When you win a suit for money damages, whether in small claims court or civil court, the judge will issue a judgment for the amount due to you. Ideally, your opponent will be in court and write you a check that clears your total due. That, however, is not what usually happens.
How to Collect a Court Judgement
When you win a suit for money damages, whether in small claims court or civil court, the judge will issue a judgement for the amount due to you. Ideally, your opponent will be in court and write you a check that clears your total due. That, however, is not what usually happens.
How to collect a small claims court judgement
Once you have your order and your opponent hasn't already paid you, you must wait at least 30 days after the entry of the judgment or the date it is mailed to you before you begin to collect the sum specified in the judgment. This delay is to allow the defendant time to appeal.
What happens if the defendant appeals?
If the defendant appeals, the court will hold another hearing in the superior court. If you win again, you should receive your new judgment within about ten days. You can begin your collection efforts immediately upon receipt of the order.
What if I won because of a default judgement?
If you won because the defendant didn't show up (a default judgment), you still have to wait 30 days to begin collection. However, the defendant has 180 days to vacate the default judgment. This period also begins on the date of the original judgment. If the judge vacates the judgment, there will be another hearing. The court will consider the defendant's explanation for missing the initial hearing. Usually, the best reason is a failure to serve the defendant properly. Based on that, the court may or may not vacate the judgment.
If you win again, you have to wait 30 days again. If, however, the court denies the motion to vacate, the defendant can appeal that denial. You have to wait till it's all over to begin collection.
How to collect a Civil Court Judgment
There is no waiting period for beginning the collection process.
Ways to Collect a Judgment
Several options are available for collecting a judgment once you have your order. The following are the two most common of them.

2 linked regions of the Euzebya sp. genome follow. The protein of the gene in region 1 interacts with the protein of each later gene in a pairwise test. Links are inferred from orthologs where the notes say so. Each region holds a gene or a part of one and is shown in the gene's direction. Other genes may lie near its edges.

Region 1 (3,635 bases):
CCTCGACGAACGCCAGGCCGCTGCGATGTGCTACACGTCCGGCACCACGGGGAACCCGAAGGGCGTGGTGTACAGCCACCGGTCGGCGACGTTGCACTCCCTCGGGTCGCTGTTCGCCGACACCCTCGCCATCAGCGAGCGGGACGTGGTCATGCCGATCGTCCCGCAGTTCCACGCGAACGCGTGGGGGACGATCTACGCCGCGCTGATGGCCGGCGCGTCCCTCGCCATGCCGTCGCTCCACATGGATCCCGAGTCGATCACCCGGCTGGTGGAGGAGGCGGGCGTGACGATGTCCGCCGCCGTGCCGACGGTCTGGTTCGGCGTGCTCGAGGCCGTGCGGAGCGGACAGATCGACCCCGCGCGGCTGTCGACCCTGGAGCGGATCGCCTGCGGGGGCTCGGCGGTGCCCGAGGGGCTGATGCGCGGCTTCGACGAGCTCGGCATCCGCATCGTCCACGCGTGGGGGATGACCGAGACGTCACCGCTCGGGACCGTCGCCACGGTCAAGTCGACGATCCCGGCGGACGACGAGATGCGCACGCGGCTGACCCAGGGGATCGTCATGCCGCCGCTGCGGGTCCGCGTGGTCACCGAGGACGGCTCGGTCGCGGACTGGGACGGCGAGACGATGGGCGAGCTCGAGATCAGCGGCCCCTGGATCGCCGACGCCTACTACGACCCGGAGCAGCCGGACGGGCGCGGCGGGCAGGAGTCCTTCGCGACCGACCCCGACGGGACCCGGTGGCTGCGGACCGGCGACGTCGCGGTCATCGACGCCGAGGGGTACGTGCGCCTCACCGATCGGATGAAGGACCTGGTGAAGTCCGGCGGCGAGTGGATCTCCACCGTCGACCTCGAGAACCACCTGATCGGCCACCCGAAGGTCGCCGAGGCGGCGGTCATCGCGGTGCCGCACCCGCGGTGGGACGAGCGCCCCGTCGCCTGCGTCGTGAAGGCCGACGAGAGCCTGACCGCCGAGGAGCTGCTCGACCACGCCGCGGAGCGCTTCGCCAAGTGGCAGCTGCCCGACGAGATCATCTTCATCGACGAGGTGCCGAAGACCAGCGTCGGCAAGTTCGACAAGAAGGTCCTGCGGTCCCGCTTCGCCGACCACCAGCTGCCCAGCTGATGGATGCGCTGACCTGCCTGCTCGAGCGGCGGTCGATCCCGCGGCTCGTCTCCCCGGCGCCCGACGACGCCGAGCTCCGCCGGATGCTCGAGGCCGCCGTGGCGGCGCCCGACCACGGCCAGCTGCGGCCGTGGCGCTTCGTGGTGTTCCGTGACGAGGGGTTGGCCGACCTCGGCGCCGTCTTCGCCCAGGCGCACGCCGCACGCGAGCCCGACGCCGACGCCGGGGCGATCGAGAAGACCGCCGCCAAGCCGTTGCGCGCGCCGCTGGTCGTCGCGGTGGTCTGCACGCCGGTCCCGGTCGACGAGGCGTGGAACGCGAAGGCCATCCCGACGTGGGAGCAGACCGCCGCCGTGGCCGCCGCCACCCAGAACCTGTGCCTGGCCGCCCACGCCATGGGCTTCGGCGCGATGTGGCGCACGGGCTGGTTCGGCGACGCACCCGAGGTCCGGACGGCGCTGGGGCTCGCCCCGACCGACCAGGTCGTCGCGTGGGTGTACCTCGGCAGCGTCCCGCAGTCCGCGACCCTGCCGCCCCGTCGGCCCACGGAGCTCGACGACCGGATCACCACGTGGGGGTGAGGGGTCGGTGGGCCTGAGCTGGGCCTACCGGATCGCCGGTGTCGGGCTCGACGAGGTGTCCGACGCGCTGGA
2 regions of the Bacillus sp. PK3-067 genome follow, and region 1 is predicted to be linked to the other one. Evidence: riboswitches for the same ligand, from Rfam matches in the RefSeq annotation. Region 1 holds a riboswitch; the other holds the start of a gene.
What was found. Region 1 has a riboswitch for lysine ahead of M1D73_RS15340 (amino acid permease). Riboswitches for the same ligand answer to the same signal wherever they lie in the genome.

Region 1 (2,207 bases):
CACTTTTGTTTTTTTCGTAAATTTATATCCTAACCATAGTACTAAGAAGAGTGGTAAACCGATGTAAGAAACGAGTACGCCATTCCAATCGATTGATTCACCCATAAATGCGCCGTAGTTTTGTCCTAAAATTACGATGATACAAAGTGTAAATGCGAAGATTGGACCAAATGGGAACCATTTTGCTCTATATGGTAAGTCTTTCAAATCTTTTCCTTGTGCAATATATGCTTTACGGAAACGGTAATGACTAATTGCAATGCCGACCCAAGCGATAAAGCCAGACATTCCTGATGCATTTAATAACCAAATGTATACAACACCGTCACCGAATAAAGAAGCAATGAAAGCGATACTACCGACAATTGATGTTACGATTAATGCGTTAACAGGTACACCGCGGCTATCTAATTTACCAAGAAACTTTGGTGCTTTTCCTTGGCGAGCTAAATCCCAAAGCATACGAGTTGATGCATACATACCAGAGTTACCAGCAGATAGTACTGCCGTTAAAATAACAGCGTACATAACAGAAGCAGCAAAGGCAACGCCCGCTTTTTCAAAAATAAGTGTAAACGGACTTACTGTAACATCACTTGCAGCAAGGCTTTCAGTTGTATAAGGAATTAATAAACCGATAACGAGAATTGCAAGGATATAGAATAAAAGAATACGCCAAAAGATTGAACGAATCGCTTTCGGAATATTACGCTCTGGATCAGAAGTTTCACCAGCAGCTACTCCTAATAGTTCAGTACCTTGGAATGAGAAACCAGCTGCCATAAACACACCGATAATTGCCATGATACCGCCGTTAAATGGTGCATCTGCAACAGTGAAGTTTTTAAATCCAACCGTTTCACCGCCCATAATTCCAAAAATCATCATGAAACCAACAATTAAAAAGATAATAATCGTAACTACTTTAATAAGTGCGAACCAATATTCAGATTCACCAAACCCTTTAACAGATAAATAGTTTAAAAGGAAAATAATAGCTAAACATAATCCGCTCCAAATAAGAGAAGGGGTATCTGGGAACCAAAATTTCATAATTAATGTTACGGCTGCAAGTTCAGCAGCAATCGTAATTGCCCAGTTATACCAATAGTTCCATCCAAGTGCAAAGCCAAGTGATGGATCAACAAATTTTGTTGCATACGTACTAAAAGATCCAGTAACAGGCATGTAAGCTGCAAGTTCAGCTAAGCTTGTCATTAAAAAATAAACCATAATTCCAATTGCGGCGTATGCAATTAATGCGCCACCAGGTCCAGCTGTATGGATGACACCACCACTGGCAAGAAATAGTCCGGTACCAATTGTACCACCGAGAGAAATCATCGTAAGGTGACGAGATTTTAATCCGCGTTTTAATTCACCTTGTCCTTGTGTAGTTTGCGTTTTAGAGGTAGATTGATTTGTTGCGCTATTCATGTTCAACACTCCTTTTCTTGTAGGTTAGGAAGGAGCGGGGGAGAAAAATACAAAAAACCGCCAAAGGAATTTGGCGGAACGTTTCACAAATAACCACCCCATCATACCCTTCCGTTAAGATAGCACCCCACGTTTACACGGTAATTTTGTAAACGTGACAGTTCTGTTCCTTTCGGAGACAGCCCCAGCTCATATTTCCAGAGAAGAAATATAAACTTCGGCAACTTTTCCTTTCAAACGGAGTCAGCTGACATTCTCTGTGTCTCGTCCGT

Levy a Bank Account
You will need to know the bank name and branch. These fill out three copies of the Writ of Execution and take them to the Clerk's office. The Clerk of the Court will use them to give you an official Writ of Execution which you file with the state and the local sheriff for execution. The sheriff's office, upon request, will assign an officer for service, and the officer will deliver a Notice of Levy to the bank. The same officer will collect the proceeds and give them to you (or your lawyer).
You again do the Writ of Execution as with the bank levy. Bring the copies to the Clerk of the Court, pay the fee, and make an Application for Earnings Withholding. At the Sheriff's Office, give them the original Writ of Execution, and they will complete the Earnings Withholding Order and Employer's Return. If the debtor has no objections, the levying officer gathers the wages to satisfy the judgment. If the employer does not cooperate, you can sue them.
Here are some answers to other questions that you may have.
How difficult is it to collect a court judgement?
Pretty difficult - almost as difficult as the lawsuit. It also depends on the defendant’s financial situation. If they’re already struggling financially, it will probably be more difficult to get them to pay you.
How do I collect judgement from an LLC or a business?
You many need to ask for the help of a lawyer or a collections agency. They’re professionals, and they know how to enforce their requests and get results.
What happens if the defendant refuses to pay?
You may have to contact law enforcement. You’ll have to tell them that you want to request an execution from the court. This gives them the authority to take money or property from the defendant. But you may also need to pay fees for their services.
Unfortunately, some people are judgement-proof. So you may not be able to collect from them at all. Some states have exemptions that limit what property you can seize from the defendant. Check your state rules and see what your local regulations are.
Collecting a judgment can be challenging, but if you have taken the time and effort to obtain your judgment, you should take the necessary steps to collect the money you owe.